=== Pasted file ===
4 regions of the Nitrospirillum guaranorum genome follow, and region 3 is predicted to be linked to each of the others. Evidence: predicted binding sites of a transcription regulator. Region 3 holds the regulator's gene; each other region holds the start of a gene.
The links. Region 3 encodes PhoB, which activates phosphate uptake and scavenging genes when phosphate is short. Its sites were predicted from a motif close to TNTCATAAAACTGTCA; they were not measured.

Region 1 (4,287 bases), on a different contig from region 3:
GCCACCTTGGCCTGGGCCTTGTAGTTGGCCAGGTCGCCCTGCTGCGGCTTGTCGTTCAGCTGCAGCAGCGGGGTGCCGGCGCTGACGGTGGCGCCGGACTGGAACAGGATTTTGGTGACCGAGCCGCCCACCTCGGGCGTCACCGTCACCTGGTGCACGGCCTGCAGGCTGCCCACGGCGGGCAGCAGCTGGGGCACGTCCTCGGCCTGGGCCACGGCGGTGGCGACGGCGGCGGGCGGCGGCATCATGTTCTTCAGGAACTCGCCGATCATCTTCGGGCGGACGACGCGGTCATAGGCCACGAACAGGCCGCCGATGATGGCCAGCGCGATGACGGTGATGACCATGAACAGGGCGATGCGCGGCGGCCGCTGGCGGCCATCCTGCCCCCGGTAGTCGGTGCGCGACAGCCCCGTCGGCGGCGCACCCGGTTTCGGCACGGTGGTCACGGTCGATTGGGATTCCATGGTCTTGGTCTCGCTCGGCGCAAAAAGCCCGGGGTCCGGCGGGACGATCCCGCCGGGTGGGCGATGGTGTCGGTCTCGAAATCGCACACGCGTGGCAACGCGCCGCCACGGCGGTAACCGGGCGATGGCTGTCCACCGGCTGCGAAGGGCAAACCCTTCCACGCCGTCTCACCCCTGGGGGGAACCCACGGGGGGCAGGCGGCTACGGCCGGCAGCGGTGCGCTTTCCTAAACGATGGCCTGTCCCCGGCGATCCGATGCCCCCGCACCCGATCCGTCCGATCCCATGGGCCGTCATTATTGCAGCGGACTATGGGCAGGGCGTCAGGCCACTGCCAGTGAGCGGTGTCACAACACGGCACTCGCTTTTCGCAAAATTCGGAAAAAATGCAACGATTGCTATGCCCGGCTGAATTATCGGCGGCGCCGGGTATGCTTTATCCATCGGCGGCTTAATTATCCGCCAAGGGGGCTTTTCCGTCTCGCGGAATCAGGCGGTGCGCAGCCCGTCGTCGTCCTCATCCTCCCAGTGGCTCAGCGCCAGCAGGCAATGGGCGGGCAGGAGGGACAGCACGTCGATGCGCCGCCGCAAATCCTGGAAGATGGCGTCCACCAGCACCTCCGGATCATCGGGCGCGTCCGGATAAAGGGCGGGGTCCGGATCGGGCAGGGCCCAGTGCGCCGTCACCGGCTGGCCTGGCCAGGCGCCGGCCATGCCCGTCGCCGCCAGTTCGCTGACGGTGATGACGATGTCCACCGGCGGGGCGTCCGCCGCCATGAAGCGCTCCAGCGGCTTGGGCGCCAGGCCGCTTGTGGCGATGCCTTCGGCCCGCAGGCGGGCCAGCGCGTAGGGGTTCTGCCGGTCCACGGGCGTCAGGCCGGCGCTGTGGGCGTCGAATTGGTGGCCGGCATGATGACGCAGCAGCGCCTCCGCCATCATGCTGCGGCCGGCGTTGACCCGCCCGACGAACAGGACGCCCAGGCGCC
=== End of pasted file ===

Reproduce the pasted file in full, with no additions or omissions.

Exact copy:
4 regions of the Nitrospirillum guaranorum genome follow, and region 3 is predicted to be linked to each of the others. Evidence: predicted binding sites of a transcription regulator. Region 3 holds the regulator's gene; each other region holds the start of a gene.
The links. Region 3 encodes PhoB, which activates phosphate uptake and scavenging genes when phosphate is short. Its sites were predicted from a motif close to TNTCATAAAACTGTCA; they were not measured.

Region 1 (4,287 bases), on a different contig from region 3:
GCCACCTTGGCCTGGGCCTTGTAGTTGGCCAGGTCGCCCTGCTGCGGCTTGTCGTTCAGCTGCAGCAGCGGGGTGCCGGCGCTGACGGTGGCGCCGGACTGGAACAGGATTTTGGTGACCGAGCCGCCCACCTCGGGCGTCACCGTCACCTGGTGCACGGCCTGCAGGCTGCCCACGGCGGGCAGCAGCTGGGGCACGTCCTCGGCCTGGGCCACGGCGGTGGCGACGGCGGCGGGCGGCGGCATCATGTTCTTCAGGAACTCGCCGATCATCTTCGGGCGGACGACGCGGTCATAGGCCACGAACAGGCCGCCGATGATGGCCAGCGCGATGACGGTGATGACCATGAACAGGGCGATGCGCGGCGGCCGCTGGCGGCCATCCTGCCCCCGGTAGTCGGTGCGCGACAGCCCCGTCGGCGGCGCACCCGGTTTCGGCACGGTGGTCACGGTCGATTGGGATTCCATGGTCTTGGTCTCGCTCGGCGCAAAAAGCCCGGGGTCCGGCGGGACGATCCCGCCGGGTGGGCGATGGTGTCGGTCTCGAAATCGCACACGCGTGGCAACGCGCCGCCACGGCGGTAACCGGGCGATGGCTGTCCACCGGCTGCGAAGGGCAAACCCTTCCACGCCGTCTCACCCCTGGGGGGAACCCACGGGGGGCAGGCGGCTACGGCCGGCAGCGGTGCGCTTTCCTAAACGATGGCCTGTCCCCGGCGATCCGATGCCCCCGCACCCGATCCGTCCGATCCCATGGGCCGTCATTATTGCAGCGGACTATGGGCAGGGCGTCAGGCCACTGCCAGTGAGCGGTGTCACAACACGGCACTCGCTTTTCGCAAAATTCGGAAAAAATGCAACGATTGCTATGCCCGGCTGAATTATCGGCGGCGCCGGGTATGCTTTATCCATCGGCGGCTTAATTATCCGCCAAGGGGGCTTTTCCGTCTCGCGGAATCAGGCGGTGCGCAGCCCGTCGTCGTCCTCATCCTCCCAGTGGCTCAGCGCCAGCAGGCAATGGGCGGGCAGGAGGGACAGCACGTCGATGCGCCGCCGCAAATCCTGGAAGATGGCGTCCACCAGCACCTCCGGATCATCGGGCGCGTCCGGATAAAGGGCGGGGTCCGGATCGGGCAGGGCCCAGTGCGCCGTCACCGGCTGGCCTGGCCAGGCGCCGGCCATGCCCGTCGCCGCCAGTTCGCTGACGGTGATGACGATGTCCACCGGCGGGGCGTCCGCCGCCATGAAGCGCTCCAGCGGCTTGGGCGCCAGGCCGCTTGTGGCGATGCCTTCGGCCCGCAGGCGGGCCAGCGCGTAGGGGTTCTGCCGGTCCACGGGCGTCAGGCCGGCGCTGTGGGCGTCGAATTGGTGGCCGGCATGATGACGCAGCAGCGCCTCCGCCATCATGCTGCGGCCGGCGTTGACCCGCCCGACGAACAGGACGCCCAGGCGCC